5th of August, 2022
A visit to Bayeux and Caen is planned for today. It is our intention to leave early, as the Tapestry Museum will be busy later on. The famous embroidery of the museum is 70 meters long and tells the legendary tale of the Norman conquest of England by William the Conqueror, Duke of Normandy; a highlight for most tourists in Bayeux!
Unfortunately, our breakfast is again too tasty and the company extremely pleasant and we finally arrive around 10.30 a.m. in the old centre. By now, many tourists are already lined up in front of the museum. We decide to explore the other corners of the city and come back during lunch. One of the most impressive monuments is the 900 years old Cathédrale Notre-Dame de Bayeux. It was built under Romanesque and Norman architecture, but there are even parts in Gothic style, like the 95-meter high spire.
Beside the cathedral stands the magnificent Liberty Tree, symbol of the French Revolution and planted in the 18th-century.
Bayeux is a small medieval town with many interesting buildings and cute little stores. It was liberated rapidly in 1944 and therefor preserved from the bombings.
Around lunchtime we return to the museum, but the line got even longer. We decide to leave the Tapistry for another time and drive to Caen instead.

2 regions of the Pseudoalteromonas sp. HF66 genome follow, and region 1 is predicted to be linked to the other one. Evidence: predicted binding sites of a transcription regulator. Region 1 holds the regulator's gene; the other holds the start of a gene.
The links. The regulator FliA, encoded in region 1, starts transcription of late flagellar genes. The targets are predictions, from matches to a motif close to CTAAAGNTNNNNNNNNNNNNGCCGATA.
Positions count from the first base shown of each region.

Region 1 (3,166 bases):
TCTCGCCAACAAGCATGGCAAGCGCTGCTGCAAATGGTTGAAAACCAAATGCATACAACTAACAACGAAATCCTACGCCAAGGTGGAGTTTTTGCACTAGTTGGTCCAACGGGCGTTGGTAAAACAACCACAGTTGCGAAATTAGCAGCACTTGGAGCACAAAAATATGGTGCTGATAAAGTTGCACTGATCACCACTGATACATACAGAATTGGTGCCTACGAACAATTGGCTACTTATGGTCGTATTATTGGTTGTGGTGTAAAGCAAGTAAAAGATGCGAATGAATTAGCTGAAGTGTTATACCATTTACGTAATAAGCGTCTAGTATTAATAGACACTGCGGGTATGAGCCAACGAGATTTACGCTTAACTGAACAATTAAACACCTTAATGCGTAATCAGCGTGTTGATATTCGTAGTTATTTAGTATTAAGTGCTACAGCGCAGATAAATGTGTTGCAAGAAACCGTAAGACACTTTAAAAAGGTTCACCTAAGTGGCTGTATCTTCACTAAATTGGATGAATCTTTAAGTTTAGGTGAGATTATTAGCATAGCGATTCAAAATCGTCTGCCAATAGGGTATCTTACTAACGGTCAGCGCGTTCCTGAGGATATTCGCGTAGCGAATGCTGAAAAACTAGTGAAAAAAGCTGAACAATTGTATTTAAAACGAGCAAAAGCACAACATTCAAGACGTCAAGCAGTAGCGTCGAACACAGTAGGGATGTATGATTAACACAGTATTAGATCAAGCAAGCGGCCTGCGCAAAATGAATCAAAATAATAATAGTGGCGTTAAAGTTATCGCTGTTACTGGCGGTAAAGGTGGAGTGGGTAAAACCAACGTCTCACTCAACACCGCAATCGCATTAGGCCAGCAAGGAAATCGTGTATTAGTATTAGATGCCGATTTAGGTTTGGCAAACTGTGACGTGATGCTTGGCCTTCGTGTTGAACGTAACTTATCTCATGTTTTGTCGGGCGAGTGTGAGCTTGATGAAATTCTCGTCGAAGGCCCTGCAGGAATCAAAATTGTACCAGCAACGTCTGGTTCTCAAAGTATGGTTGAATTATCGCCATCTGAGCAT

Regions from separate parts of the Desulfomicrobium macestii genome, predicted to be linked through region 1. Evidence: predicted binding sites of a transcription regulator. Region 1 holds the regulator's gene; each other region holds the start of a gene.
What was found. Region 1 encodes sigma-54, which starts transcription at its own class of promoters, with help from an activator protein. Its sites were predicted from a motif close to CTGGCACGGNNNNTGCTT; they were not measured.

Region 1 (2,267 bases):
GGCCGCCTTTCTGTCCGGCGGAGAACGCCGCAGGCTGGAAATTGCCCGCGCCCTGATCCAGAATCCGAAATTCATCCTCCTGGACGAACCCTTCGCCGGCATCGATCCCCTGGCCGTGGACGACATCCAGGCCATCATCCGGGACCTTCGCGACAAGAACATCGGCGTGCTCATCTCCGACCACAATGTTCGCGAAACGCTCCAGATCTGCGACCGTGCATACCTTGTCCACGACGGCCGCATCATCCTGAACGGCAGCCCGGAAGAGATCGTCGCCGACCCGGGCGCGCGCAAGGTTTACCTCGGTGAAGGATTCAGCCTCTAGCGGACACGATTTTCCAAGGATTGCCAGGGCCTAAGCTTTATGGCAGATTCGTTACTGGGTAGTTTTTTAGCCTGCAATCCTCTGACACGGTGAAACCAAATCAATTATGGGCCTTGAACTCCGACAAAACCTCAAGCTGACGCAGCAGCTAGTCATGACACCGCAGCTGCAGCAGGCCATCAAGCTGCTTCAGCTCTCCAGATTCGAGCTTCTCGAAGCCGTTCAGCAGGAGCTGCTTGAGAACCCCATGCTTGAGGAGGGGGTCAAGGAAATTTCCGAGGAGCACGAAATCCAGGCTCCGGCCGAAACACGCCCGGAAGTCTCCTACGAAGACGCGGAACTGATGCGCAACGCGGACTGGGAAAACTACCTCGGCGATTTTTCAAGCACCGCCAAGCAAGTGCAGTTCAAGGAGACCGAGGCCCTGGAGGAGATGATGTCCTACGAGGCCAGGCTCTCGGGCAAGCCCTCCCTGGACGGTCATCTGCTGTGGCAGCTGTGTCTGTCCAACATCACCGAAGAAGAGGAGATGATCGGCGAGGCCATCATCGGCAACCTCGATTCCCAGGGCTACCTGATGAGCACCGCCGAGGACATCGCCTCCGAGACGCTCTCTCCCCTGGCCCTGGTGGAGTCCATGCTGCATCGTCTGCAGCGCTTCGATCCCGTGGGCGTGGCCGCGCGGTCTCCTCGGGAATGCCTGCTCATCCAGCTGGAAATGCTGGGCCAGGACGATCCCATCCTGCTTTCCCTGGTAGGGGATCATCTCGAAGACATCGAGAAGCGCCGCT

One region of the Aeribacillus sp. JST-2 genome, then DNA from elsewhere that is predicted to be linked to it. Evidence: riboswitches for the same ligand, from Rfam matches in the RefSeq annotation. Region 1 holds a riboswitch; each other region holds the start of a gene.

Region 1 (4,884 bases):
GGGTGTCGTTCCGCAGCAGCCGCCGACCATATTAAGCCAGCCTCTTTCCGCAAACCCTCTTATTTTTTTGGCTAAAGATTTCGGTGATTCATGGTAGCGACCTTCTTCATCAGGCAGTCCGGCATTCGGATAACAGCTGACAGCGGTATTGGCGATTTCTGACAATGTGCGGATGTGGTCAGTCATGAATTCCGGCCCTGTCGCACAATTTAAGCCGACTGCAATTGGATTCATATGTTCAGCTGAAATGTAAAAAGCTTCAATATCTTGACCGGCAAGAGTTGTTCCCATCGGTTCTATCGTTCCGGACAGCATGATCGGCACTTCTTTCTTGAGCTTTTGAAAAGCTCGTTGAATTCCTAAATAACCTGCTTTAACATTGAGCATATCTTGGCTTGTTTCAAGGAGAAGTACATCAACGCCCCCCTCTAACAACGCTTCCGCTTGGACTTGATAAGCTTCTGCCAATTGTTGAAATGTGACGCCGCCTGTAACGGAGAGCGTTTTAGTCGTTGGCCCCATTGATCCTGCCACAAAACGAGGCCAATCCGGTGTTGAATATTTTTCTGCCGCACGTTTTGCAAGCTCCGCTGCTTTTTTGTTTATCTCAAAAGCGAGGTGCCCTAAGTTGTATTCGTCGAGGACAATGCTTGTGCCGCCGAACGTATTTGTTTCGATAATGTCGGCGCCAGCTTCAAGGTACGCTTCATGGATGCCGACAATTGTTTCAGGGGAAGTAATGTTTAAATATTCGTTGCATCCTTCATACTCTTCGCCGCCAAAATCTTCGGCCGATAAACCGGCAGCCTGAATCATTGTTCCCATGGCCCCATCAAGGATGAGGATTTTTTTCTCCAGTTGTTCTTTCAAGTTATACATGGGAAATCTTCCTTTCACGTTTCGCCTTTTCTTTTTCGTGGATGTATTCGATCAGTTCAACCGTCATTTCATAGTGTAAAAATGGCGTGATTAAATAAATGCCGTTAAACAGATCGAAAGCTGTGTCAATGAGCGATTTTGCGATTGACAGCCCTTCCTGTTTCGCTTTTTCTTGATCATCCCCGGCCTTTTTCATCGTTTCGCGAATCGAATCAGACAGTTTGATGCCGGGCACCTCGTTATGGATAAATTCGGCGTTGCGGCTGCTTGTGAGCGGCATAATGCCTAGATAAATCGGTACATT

Caen has suffered tremendously during WW2. Most of the houses and monuments in the city got ruined or severely damaged. The Caen Castle, one of the largest walled fortifications in Europe, was also partly destroyed by the bombings of 1944, but has since been restored. The Saint-Etienne Abbey survived the attacks. It was a shelter for thousands of inhabitants during the Normandy landings. The abbey church of Saint-Etienne is part of the Abbaye-aux-Hommes and founded in 1063 by William the Conqueror. It is one of the largest Romanesque churches in France. The abbey and cloisters are definitely worth a visit! In the 13th century gothic elements had been adjusted and the monastery was rebuilt in the 18th century. In the monastic buildings now houses the Town Hall.
William’s wife Mathilde was buried in the Abbaye aux Dames and William in the abbey church. Though, on several occasions his tomb was opened and all the bones were scattered and lost. It is said that there is only one bone left in the impressive tomb!
Opposite the abbey are the ruins of the church of Saint-Etienne-le-Vieux still visible. During the Hundred Years’ War it was severely damaged, reconstructed again, but poorly maintained. In 1840 it became a Monument Historique, but the church was hit by a shell in 1944 (aimed at a column of German tanks!).
It is time to leave Caen and find a place for our evening meal. We drive towards the sea and arrive in Courseulles Sur-Mer, close to Juno Beach.
The town has a fair going on and is overcrowded with people. In the near future, we do hope to get another house sit in Normandy. In Spring or Autumn, when all is quiet and we can visit the many other important monuments and museums.
We quickly leave Courseulles again and drive back to our favourite Port-en-Bessin-Huppain. Somewhere in the back streets, a small terrace is inviting us for a tasty supper. A group of young guys are playing chansons and some Cuban music. Although one of the guitarist sings terrible out of tune, we fully enjoy the atmosphere on this warm summer evening!